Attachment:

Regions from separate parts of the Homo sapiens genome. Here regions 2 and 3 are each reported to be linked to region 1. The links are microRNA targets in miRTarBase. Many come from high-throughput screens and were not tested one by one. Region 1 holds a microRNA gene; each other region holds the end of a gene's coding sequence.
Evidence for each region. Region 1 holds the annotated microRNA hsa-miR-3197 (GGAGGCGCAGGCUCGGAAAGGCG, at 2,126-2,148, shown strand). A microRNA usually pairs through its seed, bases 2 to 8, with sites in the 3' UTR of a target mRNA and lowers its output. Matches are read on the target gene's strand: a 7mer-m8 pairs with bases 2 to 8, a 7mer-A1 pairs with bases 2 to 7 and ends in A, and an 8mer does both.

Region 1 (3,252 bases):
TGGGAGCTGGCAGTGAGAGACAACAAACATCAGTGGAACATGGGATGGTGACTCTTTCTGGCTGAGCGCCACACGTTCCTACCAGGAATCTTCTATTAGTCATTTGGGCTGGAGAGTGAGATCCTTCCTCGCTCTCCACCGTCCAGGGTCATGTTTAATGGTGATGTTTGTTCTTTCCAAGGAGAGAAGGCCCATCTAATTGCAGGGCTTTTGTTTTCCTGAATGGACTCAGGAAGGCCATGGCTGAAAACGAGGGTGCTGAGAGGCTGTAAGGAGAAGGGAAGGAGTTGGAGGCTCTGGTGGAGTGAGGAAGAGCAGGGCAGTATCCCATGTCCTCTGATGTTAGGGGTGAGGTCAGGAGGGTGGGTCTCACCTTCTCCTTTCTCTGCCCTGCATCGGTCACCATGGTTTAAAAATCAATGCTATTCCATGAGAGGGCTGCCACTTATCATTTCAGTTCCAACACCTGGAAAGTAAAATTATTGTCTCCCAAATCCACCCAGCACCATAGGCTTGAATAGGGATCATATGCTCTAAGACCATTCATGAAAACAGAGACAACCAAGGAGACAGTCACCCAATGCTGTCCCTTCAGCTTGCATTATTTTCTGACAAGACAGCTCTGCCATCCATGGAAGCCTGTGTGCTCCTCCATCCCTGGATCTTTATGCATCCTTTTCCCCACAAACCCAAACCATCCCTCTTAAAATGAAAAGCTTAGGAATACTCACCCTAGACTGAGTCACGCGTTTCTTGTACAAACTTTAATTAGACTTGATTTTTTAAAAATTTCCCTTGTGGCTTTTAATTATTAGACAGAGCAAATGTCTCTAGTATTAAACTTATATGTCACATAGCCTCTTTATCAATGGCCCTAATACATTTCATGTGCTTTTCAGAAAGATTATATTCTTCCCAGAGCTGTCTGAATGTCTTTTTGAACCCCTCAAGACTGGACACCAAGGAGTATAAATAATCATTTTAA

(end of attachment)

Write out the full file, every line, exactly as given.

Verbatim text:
Regions from separate parts of the Homo sapiens genome. Here regions 2 and 3 are each reported to be linked to region 1. The links are microRNA targets in miRTarBase. Many come from high-throughput screens and were not tested one by one. Region 1 holds a microRNA gene; each other region holds the end of a gene's coding sequence.
Evidence for each region. Region 1 holds the annotated microRNA hsa-miR-3197 (GGAGGCGCAGGCUCGGAAAGGCG, at 2,126-2,148, shown strand). A microRNA usually pairs through its seed, bases 2 to 8, with sites in the 3' UTR of a target mRNA and lowers its output. Matches are read on the target gene's strand: a 7mer-m8 pairs with bases 2 to 8, a 7mer-A1 pairs with bases 2 to 7 and ends in A, and an 8mer does both.

Region 1 (3,252 bases):
TGGGAGCTGGCAGTGAGAGACAACAAACATCAGTGGAACATGGGATGGTGACTCTTTCTGGCTGAGCGCCACACGTTCCTACCAGGAATCTTCTATTAGTCATTTGGGCTGGAGAGTGAGATCCTTCCTCGCTCTCCACCGTCCAGGGTCATGTTTAATGGTGATGTTTGTTCTTTCCAAGGAGAGAAGGCCCATCTAATTGCAGGGCTTTTGTTTTCCTGAATGGACTCAGGAAGGCCATGGCTGAAAACGAGGGTGCTGAGAGGCTGTAAGGAGAAGGGAAGGAGTTGGAGGCTCTGGTGGAGTGAGGAAGAGCAGGGCAGTATCCCATGTCCTCTGATGTTAGGGGTGAGGTCAGGAGGGTGGGTCTCACCTTCTCCTTTCTCTGCCCTGCATCGGTCACCATGGTTTAAAAATCAATGCTATTCCATGAGAGGGCTGCCACTTATCATTTCAGTTCCAACACCTGGAAAGTAAAATTATTGTCTCCCAAATCCACCCAGCACCATAGGCTTGAATAGGGATCATATGCTCTAAGACCATTCATGAAAACAGAGACAACCAAGGAGACAGTCACCCAATGCTGTCCCTTCAGCTTGCATTATTTTCTGACAAGACAGCTCTGCCATCCATGGAAGCCTGTGTGCTCCTCCATCCCTGGATCTTTATGCATCCTTTTCCCCACAAACCCAAACCATCCCTCTTAAAATGAAAAGCTTAGGAATACTCACCCTAGACTGAGTCACGCGTTTCTTGTACAAACTTTAATTAGACTTGATTTTTTAAAAATTTCCCTTGTGGCTTTTAATTATTAGACAGAGCAAATGTCTCTAGTATTAAACTTATATGTCACATAGCCTCTTTATCAATGGCCCTAATACATTTCATGTGCTTTTCAGAAAGATTATATTCTTCCCAGAGCTGTCTGAATGTCTTTTTGAACCCCTCAAGACTGGACACCAAGGAGTATAAATAATCATTTTAA